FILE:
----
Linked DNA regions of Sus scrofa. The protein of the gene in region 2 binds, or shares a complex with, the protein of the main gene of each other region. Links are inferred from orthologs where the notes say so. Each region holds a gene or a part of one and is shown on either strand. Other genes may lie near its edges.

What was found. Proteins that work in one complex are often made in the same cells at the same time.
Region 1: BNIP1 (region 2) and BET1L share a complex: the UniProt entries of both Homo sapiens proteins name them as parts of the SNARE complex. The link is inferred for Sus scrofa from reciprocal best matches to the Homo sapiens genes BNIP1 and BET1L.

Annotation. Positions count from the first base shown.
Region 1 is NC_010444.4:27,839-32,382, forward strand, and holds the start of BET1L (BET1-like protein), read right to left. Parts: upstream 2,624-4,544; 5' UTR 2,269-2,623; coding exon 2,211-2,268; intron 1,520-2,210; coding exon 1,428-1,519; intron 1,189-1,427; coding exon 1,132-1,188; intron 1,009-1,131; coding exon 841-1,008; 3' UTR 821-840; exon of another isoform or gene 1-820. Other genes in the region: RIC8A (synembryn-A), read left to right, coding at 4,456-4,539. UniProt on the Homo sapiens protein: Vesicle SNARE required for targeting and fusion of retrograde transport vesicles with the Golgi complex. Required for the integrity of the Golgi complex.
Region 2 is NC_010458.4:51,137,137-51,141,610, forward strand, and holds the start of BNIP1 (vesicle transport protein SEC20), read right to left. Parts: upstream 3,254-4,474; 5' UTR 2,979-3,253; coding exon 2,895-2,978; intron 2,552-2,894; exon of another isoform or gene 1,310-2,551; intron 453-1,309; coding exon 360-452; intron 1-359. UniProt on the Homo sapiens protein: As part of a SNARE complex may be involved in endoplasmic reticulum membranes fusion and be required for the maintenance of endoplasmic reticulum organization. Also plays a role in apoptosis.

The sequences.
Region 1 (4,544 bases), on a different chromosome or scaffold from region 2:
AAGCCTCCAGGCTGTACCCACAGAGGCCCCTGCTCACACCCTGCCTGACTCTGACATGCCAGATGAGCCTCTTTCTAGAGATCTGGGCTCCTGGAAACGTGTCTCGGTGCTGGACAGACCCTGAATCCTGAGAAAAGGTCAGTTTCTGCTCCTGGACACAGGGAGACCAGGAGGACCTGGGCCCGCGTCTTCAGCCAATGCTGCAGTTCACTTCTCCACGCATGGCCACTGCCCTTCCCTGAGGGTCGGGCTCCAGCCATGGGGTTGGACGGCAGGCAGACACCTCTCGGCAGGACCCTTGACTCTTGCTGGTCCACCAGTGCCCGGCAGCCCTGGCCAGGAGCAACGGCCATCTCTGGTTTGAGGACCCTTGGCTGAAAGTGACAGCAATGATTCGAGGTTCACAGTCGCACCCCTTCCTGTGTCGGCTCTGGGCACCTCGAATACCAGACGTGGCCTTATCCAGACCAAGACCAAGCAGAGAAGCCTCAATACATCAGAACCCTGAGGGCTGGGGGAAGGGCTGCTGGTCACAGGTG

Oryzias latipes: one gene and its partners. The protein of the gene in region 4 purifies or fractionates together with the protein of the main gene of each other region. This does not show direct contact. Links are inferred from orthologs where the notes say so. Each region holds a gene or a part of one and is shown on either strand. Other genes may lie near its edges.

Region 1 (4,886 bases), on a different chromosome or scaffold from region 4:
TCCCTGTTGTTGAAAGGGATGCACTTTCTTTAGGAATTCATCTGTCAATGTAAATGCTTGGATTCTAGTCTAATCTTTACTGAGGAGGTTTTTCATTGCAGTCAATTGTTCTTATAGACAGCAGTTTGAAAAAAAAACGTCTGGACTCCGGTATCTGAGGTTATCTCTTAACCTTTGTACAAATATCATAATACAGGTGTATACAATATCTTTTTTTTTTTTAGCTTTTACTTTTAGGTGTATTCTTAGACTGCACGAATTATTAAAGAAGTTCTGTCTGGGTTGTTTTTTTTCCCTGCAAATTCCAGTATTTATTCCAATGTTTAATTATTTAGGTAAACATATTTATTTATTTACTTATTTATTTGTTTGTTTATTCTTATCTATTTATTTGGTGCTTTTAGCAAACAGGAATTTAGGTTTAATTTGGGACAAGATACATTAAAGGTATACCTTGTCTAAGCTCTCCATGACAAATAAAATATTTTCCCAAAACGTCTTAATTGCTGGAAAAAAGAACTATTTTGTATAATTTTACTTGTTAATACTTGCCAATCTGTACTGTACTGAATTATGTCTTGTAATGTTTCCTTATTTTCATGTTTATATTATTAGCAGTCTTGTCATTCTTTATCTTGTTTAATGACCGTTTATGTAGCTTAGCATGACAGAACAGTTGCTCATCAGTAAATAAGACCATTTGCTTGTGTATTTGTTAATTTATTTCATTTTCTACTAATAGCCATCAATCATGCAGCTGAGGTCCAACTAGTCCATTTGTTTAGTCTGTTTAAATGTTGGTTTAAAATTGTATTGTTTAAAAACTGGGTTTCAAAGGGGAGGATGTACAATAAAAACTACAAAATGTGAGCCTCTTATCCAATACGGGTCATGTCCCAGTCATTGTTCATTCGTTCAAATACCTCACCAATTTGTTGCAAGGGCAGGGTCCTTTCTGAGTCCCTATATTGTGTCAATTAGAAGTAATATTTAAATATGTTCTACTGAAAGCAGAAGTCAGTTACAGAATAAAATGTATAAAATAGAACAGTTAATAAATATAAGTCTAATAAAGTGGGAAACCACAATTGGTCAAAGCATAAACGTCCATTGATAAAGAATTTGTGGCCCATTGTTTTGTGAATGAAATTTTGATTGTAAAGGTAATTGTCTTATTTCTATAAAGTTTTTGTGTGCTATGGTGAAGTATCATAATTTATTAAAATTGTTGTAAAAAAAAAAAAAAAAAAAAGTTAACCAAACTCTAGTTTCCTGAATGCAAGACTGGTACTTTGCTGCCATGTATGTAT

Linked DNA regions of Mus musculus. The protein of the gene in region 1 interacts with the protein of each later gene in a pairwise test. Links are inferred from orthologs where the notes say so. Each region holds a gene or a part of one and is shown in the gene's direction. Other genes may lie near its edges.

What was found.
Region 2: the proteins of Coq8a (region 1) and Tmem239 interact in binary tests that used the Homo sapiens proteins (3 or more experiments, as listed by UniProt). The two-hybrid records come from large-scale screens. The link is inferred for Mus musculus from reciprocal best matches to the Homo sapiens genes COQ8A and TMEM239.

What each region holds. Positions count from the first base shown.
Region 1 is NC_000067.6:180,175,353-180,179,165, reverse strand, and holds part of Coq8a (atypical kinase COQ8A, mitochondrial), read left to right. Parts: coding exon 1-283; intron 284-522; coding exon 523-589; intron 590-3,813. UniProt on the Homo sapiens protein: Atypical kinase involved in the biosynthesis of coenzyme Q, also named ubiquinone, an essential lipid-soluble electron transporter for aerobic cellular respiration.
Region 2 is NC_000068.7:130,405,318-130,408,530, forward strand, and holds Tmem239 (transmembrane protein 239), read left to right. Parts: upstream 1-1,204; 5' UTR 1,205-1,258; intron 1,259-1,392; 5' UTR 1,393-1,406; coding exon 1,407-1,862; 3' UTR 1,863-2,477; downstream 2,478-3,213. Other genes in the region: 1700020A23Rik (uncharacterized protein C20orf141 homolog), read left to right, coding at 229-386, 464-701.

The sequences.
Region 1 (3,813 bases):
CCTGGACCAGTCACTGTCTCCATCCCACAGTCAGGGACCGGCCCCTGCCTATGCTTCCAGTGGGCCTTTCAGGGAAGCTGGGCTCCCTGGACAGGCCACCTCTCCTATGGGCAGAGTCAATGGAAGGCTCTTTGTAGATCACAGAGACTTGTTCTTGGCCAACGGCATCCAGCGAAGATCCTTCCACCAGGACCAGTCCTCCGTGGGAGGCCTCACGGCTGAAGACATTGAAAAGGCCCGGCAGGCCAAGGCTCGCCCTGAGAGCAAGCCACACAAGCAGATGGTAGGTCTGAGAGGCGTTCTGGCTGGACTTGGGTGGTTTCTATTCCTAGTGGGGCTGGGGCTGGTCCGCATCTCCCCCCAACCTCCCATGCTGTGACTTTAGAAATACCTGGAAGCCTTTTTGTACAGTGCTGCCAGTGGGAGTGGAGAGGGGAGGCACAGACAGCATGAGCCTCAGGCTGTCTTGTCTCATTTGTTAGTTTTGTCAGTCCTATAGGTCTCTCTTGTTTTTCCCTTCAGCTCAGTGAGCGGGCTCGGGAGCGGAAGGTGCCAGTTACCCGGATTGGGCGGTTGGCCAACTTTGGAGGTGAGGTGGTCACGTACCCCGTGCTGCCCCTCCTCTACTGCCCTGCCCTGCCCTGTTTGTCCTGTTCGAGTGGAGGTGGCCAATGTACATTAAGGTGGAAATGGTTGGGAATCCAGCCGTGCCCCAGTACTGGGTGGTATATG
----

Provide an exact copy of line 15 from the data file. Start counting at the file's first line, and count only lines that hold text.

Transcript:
Region 2: the proteins of Coq8a (region 1) and Tmem239 interact in binary tests that used the Homo sapiens proteins (3 or more experiments, as listed by UniProt). The two-hybrid records come from large-scale screens. The link is inferred for Mus musculus from reciprocal best matches to the Homo sapiens genes COQ8A and TMEM239.